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Web Scraping with Node.js: A Practical Guide for Beginners

Everything you need to know about web scraping with Node.js and JavaScript in one place.

Web Scraping with JavaScript NodeJS

JavaScript is one of the most popular languages used in web scraping. Node.js is a JavaScript runtime with many powerful libraries and frameworks that both beginners and developers use. It’s become an irreplaceable tool for dynamic web scraping.

In this step-by-step guide, you’ll learn why Node.js gained popularity in recent years, what tools you should use for your project, and how to get more successful requests when extracting data. You’ll also find further instructions on tackling static and dynamic web pages. Hint: we’ve prepared real-life examples.

What Is Node.js Web Scraping?

Node.js is a runtime environment that allows you to run JavaScript on the server-side. Its primary focus is to build web applications, but Node.js has also gained popularity with scraping websites, as much of the web now relies on JavaScript. 

Web scraping with Node.js can be split into gathering data from 1) static and 2) dynamic web pages. The main difference between the two is that static pages don’t need JavaScript rendering to show content, while dynamic pages execute JavaScript before loading the information.

To scrape static websites with Node.js, you’ll need to make a request and download your target page’s HTML code using a HTTP client like Axios. Once you’ve downloaded the data, you can extract the data points and structure them with a parser such as Cheerio.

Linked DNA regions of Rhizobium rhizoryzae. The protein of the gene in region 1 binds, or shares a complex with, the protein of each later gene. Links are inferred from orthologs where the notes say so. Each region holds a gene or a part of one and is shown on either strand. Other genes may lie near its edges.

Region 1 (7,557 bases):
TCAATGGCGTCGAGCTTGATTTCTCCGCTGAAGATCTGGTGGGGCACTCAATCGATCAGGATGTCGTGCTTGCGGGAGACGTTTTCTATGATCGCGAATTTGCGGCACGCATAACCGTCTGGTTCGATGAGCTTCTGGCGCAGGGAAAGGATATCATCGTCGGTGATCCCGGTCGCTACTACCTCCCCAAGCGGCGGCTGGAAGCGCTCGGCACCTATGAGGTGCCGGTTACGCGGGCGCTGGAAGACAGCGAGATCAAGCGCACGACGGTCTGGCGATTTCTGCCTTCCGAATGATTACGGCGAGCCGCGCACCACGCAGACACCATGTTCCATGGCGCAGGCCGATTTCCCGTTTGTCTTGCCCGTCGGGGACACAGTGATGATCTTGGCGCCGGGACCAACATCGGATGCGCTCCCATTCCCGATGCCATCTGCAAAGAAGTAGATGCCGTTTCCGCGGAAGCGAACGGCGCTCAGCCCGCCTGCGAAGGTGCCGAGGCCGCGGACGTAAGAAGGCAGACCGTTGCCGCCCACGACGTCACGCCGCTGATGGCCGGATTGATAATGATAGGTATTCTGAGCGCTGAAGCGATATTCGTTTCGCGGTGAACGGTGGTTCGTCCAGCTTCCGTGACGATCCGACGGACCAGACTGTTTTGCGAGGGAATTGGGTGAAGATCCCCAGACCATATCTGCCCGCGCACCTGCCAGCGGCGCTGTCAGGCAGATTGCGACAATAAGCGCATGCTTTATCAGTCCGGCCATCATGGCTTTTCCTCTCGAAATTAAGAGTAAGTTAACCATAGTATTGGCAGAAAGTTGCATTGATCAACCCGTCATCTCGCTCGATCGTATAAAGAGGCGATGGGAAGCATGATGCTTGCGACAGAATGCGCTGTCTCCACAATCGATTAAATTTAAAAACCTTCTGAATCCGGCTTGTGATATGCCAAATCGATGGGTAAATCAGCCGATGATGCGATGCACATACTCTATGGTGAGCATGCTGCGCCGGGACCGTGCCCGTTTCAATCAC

To scrape a modern website or a single page application, you first need to render the entire page; traditional scripts can’t help you with that. So, you’ll need to use a headless browser like Puppeteer to deal with elements like infinite scrolling or lazy loading. In this case, Node.js is one of a few languages that makes dynamic scraping a walk in the park.

Why Should You Choose Node.js for Web Scraping?

Node.js is probably the first choice by many when it comes to web scraping JavaScript-rendered websites like social media or news outlets. Here are the main reasons why you should choose the runtime for web scraping rather than other programming languages: 

  • Handles dynamic websites. Node.js is the top option for scraping websites that rely on JavaScript to load and render content. 
  • Highly scalable. The runtime uses a non-blocking I/O model, which allows you to handle multiple connections and requests simultaneously. It can also deal with large amounts of data without sacrificing performance. This makes Node.js a good choice for scraping multiple pages. 
  • Relatively easy to learn. Node.js is based on JavaScript, so if you’re already familiar with it, it will be an easy nut to crack. Node.js uses fewer lines of code than other programming languages that can handle dynamic websites. 
  • Great libraries and frameworks. Node.js has many tools that you can access via npm (Node Package Manager). For example, Axios is a popular library for handling HTTP requests, while Puppeteer and Playwright control a headless browser and deal with JavaScript rendering. The libraries also include packages for spoofing browser fingerprints and handling anti-bot systems.
  • Large community. Node.js has a pretty large community of developers and users, extensive documentation, and many tutorials. You can also find discussions about specific issues on forums like StackOverflow. 

While Node.js can deal with JavaScript-rendered websites, I wouldn’t say it’s the best option for static websites. It requires writing more code compared to, let’s say, Python programming language.